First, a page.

Humans over robots?
50 % of the jobs cannot be automated because of emotion and context.
First, emotion. Emotion plays an important role in human communication. It is critically involved in virtually all forms of nonverbal communication and in empathy. But more than that, it is also plays a role in helping us to prioritize what we do, for example helping us decide what needs to be attended to right now as opposed to later in the evening. Emotion is not only complex and nuanced, it also interacts with many of our decision processes and is difficult to build into an automated system.
Second, context. Humans can easily take context into account when making decisions or having interactions with others.
Context is particularly interesting because it is open ended. This is a problem for machine learning, which operates on data sets that by definition were created previously, in a different context.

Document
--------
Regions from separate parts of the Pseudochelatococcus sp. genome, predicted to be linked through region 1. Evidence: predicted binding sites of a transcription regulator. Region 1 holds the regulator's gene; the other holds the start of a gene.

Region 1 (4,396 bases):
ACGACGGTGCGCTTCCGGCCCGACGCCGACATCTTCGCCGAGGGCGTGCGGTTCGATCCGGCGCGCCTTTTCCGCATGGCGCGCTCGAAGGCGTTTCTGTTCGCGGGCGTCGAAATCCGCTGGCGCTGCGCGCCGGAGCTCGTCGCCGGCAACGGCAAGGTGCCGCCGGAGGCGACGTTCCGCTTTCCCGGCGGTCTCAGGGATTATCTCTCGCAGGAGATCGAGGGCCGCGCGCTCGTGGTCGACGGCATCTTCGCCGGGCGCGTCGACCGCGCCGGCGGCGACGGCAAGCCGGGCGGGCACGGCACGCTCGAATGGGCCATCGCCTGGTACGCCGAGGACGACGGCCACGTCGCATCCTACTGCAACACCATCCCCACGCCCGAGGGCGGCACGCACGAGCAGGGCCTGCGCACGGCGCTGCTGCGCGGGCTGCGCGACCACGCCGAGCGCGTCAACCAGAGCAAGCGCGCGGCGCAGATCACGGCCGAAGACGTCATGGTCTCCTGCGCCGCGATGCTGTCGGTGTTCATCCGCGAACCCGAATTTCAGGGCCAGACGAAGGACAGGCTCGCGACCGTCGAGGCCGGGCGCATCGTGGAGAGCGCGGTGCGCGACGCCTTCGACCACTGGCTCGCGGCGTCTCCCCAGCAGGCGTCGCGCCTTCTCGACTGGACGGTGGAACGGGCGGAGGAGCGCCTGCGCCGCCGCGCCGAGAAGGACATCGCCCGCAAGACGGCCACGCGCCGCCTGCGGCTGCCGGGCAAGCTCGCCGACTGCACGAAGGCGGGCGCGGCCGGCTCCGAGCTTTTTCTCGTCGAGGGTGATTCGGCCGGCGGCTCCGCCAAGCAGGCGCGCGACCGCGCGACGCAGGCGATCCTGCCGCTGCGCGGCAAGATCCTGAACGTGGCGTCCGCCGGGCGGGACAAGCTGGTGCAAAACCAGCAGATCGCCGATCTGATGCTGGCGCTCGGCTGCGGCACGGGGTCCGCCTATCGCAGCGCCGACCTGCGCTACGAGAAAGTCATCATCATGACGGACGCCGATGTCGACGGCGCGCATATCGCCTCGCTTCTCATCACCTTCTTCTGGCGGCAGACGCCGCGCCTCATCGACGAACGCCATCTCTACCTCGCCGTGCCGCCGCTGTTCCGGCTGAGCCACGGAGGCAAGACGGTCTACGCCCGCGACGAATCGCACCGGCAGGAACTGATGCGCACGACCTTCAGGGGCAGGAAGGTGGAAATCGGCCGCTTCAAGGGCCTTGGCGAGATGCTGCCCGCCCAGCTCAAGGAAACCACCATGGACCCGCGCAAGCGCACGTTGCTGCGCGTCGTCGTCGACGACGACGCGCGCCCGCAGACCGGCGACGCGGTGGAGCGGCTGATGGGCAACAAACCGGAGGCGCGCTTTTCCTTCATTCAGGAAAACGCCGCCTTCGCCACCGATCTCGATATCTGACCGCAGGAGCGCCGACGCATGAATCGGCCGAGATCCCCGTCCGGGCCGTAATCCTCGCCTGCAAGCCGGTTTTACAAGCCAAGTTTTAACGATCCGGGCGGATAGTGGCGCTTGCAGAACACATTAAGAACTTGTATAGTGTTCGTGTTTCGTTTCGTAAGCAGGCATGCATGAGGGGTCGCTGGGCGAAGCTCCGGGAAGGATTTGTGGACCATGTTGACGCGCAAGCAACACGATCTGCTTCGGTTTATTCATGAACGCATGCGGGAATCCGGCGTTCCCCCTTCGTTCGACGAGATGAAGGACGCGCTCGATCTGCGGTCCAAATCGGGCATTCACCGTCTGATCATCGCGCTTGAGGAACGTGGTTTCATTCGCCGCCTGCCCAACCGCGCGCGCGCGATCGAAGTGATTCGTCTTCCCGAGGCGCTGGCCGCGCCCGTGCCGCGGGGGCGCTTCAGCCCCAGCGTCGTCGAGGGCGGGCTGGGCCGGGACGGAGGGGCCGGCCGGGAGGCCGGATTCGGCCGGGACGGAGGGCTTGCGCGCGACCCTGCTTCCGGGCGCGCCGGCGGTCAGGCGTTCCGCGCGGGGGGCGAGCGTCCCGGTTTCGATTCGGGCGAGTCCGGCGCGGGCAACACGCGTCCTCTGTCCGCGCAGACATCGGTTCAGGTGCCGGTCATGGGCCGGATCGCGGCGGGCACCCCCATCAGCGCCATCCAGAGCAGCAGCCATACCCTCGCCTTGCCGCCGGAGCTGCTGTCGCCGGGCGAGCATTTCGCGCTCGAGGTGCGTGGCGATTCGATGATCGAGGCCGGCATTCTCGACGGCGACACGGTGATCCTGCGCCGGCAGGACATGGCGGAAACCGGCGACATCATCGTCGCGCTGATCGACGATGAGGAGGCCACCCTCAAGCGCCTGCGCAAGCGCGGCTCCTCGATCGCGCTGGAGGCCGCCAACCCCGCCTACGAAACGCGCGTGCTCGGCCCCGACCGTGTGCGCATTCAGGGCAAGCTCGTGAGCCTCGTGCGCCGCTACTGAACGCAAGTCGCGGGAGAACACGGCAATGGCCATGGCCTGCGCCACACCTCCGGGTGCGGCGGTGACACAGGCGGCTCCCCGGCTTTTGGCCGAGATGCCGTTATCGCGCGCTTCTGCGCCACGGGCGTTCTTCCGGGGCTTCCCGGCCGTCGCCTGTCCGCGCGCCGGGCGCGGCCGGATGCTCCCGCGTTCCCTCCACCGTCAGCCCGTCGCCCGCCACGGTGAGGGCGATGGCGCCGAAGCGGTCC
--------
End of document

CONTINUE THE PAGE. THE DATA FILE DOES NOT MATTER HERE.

Our ability to manage and utilize emotion and to take into account the effects of context are key ingredients of critical thinking, creative problem solving, effective communication, adaptive learning, and good judgment. It has proven very difficult to program machines to emulate such human knowledge and skills, and it is not clear when
All of this suggests that our educational systems should concentrate not simply on how people interact with technology (e.g., by teaching students to code), but also how they can do the things that technology will not be doing soon. This is a new approach to characterizing the underlying nature of “soft skills,” which are probably misnamed: These are the skills that are hardest to understand and systematize, and the skills that give — and will continue to give —humans an edge over robots.